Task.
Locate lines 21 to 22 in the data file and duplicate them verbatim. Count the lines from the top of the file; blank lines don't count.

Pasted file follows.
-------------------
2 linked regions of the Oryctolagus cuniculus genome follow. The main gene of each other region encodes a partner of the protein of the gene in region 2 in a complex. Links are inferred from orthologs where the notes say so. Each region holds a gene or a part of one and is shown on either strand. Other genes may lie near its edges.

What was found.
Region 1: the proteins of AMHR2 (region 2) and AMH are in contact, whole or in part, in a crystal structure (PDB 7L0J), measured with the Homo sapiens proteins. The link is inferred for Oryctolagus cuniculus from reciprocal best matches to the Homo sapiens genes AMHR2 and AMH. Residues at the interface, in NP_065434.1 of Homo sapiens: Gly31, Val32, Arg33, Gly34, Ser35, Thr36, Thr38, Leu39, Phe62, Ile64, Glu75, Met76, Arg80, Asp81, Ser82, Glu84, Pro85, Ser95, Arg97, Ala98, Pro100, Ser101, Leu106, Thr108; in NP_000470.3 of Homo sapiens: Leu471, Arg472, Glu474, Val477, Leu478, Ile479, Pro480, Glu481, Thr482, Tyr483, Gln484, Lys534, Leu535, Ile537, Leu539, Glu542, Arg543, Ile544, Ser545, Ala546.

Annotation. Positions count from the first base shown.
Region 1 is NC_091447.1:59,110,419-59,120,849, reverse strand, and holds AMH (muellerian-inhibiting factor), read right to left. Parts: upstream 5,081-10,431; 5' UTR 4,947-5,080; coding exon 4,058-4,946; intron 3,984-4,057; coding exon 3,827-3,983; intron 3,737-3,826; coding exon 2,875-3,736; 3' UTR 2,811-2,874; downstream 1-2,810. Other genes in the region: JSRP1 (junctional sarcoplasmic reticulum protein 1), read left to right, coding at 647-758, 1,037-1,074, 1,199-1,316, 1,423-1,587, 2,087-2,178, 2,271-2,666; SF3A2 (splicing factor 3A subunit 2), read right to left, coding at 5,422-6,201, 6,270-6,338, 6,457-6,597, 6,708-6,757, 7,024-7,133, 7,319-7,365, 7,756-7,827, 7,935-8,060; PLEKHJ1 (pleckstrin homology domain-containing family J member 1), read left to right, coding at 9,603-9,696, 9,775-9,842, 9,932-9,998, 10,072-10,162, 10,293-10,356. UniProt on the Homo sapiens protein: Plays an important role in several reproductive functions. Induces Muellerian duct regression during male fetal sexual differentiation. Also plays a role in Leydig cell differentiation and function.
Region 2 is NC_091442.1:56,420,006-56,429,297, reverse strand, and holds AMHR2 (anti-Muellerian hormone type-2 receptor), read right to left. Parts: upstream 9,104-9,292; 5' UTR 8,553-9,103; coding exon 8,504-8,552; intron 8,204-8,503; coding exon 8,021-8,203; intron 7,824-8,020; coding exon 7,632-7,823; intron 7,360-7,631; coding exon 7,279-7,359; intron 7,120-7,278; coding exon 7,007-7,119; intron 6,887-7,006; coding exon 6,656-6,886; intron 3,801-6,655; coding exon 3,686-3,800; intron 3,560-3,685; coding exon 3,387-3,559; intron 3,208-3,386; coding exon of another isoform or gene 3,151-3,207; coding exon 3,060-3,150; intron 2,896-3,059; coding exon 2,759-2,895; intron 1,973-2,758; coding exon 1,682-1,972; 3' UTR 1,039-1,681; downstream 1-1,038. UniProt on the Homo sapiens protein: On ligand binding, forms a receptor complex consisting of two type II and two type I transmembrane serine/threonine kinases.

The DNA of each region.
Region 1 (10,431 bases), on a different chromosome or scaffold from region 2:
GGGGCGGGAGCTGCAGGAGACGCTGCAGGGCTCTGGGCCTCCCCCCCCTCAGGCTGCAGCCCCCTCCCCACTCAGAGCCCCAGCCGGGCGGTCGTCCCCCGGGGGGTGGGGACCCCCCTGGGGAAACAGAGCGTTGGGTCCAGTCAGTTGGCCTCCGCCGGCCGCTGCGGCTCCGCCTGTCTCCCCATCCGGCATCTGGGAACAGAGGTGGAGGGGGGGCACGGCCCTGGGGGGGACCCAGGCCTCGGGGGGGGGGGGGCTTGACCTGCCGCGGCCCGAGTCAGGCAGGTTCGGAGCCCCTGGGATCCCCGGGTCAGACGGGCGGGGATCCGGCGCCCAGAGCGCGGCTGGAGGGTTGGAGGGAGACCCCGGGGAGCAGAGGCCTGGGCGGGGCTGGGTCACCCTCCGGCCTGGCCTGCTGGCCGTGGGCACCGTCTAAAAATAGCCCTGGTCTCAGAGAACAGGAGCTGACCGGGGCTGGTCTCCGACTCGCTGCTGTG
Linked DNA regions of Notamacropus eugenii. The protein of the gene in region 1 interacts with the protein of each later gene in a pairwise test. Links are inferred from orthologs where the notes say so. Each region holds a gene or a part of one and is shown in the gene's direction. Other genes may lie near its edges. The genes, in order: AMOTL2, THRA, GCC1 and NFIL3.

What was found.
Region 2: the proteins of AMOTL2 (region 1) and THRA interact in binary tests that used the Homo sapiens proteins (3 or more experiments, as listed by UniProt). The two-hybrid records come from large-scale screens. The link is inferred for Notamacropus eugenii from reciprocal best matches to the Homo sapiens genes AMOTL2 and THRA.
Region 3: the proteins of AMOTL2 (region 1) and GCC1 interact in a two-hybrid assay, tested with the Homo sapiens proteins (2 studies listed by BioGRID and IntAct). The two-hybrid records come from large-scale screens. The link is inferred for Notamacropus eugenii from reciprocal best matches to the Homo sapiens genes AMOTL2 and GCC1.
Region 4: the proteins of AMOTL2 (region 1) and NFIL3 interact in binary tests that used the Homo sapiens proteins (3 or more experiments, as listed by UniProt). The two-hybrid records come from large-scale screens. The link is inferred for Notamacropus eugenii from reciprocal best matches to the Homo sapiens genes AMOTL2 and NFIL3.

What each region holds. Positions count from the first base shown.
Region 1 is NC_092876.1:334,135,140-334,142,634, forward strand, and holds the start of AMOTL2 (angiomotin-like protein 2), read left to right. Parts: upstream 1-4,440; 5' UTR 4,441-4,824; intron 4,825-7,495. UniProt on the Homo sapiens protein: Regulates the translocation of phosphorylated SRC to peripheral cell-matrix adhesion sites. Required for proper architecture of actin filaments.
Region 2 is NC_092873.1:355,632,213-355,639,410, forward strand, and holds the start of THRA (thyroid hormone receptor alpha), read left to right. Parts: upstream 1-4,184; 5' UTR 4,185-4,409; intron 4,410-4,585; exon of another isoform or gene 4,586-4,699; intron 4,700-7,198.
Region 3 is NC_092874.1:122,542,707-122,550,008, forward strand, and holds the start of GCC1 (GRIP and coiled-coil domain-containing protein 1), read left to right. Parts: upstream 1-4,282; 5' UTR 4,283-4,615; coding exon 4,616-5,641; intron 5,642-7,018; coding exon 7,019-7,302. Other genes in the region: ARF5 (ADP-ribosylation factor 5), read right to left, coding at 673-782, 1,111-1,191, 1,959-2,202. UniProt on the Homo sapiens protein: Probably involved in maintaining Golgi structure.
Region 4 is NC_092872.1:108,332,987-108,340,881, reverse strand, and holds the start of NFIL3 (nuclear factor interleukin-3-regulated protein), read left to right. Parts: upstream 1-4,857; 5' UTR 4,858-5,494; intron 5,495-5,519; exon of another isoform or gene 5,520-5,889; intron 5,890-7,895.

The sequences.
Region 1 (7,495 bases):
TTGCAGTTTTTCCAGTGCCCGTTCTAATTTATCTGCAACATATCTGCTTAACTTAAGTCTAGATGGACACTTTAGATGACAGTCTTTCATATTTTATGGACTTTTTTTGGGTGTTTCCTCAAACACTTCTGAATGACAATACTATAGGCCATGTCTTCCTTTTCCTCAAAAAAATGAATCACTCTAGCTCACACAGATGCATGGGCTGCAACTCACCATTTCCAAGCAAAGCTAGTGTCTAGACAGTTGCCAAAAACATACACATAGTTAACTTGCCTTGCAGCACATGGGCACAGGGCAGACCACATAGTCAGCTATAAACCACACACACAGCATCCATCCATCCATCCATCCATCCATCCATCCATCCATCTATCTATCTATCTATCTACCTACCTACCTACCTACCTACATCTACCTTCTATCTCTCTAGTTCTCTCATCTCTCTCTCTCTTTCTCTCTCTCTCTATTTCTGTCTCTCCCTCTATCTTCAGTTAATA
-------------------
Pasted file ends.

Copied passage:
Region 1 (7,495 bases):
TTGCAGTTTTTCCAGTGCCCGTTCTAATTTATCTGCAACATATCTGCTTAACTTAAGTCTAGATGGACACTTTAGATGACAGTCTTTCATATTTTATGGACTTTTTTTGGGTGTTTCCTCAAACACTTCTGAATGACAATACTATAGGCCATGTCTTCCTTTTCCTCAAAAAAATGAATCACTCTAGCTCACACAGATGCATGGGCTGCAACTCACCATTTCCAAGCAAAGCTAGTGTCTAGACAGTTGCCAAAAACATACACATAGTTAACTTGCCTTGCAGCACATGGGCACAGGGCAGACCACATAGTCAGCTATAAACCACACACACAGCATCCATCCATCCATCCATCCATCCATCCATCCATCCATCTATCTATCTATCTATCTACCTACCTACCTACCTACCTACATCTACCTTCTATCTCTCTAGTTCTCTCATCTCTCTCTCTCTTTCTCTCTCTCTCTATTTCTGTCTCTCCCTCTATCTTCAGTTAATA